The New York Times has explored the lure of antiquities. I don’t want the evidence to be misunderstood.
Do you feel lucky?
To protect themselves as much as anyone else, dealers and collectors should ask themselves: am I complicit, or being made complicit, in a crime that perpetuates poverty and corruption, undermines shared life, ravages the vulnerable communities whose culture I believe I am preserving and valorising? When the antiquities come from places that have suffered violence, that question becomes acute: am I funding war-making, communal cleansing or genocide?
Sellers may try to reassure buyers by dismissing any concern about a lack of papers, but buyers should ponder: when there is such a long paper trail for the licensed antiquities trade, when traders have financial as well as ethical incentives to preserve that paper trail, why is it so often missing? Just how many files can be lost in floods?
Certain reports are poorly evidenced, but the reliable evidence is worrying enough
The NYT’s reporter, Scott Reyburn, quoted me,
“There’s a huge amount coming out of Syria…. The rebels have teams dedicated to looting and refugees are using portable statuettes, pots and glass as an international currency”…. However, Mr. Hardy has seen no reliable evidence to support recent claims in the Western media that the Islamic State in Iraq and Syria is selling antiquities to procure arms.
Reyburn was professional in his dealings with me, and I did say all of those things, but I also said other things, and I don’t want the evidence to be misunderstood.
As I noted in my most recent review of claims for which there was no concrete proof, there is enough evidence to suggest that everybody’s involved somehow – Assadist forces, the Free Syrian Army (FSA) (the secularist, democratic men-with-guns), Islamist/jihadist militias, seemingly even foreign militaries (as well as, of course, non-combatant mafias).
Based on off-the-record briefings regarding still-unpublished intelligence, it was reported first that the Islamic State had made $36m by smuggling antiquities from one district of Syria, then that it had made $36m by smuggling antiquities from across Syria; either way, it would have had to smuggle unimaginable quantities or control the highly profitable market end of the supply line.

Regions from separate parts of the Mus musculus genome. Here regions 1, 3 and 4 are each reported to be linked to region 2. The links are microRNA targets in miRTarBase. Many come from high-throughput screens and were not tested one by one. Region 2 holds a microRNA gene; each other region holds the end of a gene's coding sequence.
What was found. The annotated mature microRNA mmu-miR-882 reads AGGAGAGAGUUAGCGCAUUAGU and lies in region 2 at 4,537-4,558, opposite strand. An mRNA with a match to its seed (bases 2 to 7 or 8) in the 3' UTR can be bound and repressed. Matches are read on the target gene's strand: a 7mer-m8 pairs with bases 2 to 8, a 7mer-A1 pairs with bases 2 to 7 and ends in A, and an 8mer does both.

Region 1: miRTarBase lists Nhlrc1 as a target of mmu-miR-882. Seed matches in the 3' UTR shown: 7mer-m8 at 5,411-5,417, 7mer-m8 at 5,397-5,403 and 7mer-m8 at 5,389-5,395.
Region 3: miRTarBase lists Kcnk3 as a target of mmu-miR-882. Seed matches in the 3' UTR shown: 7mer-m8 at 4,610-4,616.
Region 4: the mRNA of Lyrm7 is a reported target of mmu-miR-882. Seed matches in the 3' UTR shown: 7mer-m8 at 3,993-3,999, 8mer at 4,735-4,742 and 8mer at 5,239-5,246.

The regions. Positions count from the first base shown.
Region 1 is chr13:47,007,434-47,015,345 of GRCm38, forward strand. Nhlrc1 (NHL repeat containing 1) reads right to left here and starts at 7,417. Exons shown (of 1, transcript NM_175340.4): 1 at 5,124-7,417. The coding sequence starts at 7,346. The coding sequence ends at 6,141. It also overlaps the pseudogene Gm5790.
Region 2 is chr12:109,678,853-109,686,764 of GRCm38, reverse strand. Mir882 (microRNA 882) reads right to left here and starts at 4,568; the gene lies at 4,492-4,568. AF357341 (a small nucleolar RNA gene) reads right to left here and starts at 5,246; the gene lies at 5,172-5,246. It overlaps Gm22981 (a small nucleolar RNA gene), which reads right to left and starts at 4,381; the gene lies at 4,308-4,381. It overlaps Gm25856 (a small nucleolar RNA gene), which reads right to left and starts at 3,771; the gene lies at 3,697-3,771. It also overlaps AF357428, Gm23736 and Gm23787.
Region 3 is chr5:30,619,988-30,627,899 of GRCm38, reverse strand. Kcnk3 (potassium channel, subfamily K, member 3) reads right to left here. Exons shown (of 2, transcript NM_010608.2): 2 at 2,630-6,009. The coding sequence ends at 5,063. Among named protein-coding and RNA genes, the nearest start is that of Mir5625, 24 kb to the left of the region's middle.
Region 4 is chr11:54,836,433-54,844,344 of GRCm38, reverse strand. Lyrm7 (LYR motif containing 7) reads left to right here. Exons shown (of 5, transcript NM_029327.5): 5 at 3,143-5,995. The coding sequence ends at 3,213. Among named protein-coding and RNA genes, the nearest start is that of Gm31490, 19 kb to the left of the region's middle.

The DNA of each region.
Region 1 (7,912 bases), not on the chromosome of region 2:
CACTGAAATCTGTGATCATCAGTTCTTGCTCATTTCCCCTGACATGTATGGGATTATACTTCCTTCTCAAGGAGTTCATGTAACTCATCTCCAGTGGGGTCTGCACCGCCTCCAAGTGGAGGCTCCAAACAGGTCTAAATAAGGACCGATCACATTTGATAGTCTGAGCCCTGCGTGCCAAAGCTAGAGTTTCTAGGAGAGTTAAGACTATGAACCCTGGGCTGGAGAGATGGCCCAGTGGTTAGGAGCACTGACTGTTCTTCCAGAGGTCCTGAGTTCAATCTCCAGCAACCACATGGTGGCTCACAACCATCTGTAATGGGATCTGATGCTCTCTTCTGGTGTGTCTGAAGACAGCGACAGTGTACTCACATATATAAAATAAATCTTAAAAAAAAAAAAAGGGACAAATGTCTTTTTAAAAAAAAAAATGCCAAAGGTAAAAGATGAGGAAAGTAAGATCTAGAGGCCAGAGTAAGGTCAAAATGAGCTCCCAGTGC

It was mistakenly reported that the Islamic State was running a looting and trafficking supply line, based on a case that happened before the Islamic State existed.
Islamic taxation (Khums)
It was reported that the Islamic State oversaw illicit excavations, destroyed large antiquities, and taxed the sale and transport of portable antiquities. Yet, as I added to my review, if the Islamic State is imposing a “pile ’em high, sell ’em cheap” model on its producers, how can it be supplying elites and making massive profits?
Contradictory poorly-evidenced reports
If the Islamic State made $36m from antiquities smuggling (whether from one town or its entire territory), and it only took a 20% cut from the income of the looters and low-level smugglers, who themselves only got 1% or 2% of goods’ market value, then it would have overseen the looting of $9b-$18b of antiquities. And it only permitted the sale of small, low-value goods. And it’s only one of the paramilitaries…
Something is not right. Should dealers and collectors be reassured by the unreliability of these contradictory claims? Would they be reassured if they found out that they had funded the Islamic State through its taxation of sales of antiquities, instead of through its sale of antiquities? Would they be reassured if they found out that they had funded the al-Nusra Front instead of the Islamic State, or the Assad regime instead of the Islamic State?
The Islamic State (IS) has also been known as the Caliphate, Da’ash, Da’esh, Da’ish, the Islamic State of Iraq and the Levant (ISIL), the Islamic State of Iraq and al-Sham (ISIS) and the Islamic State of Iraq and Syria (ISIS).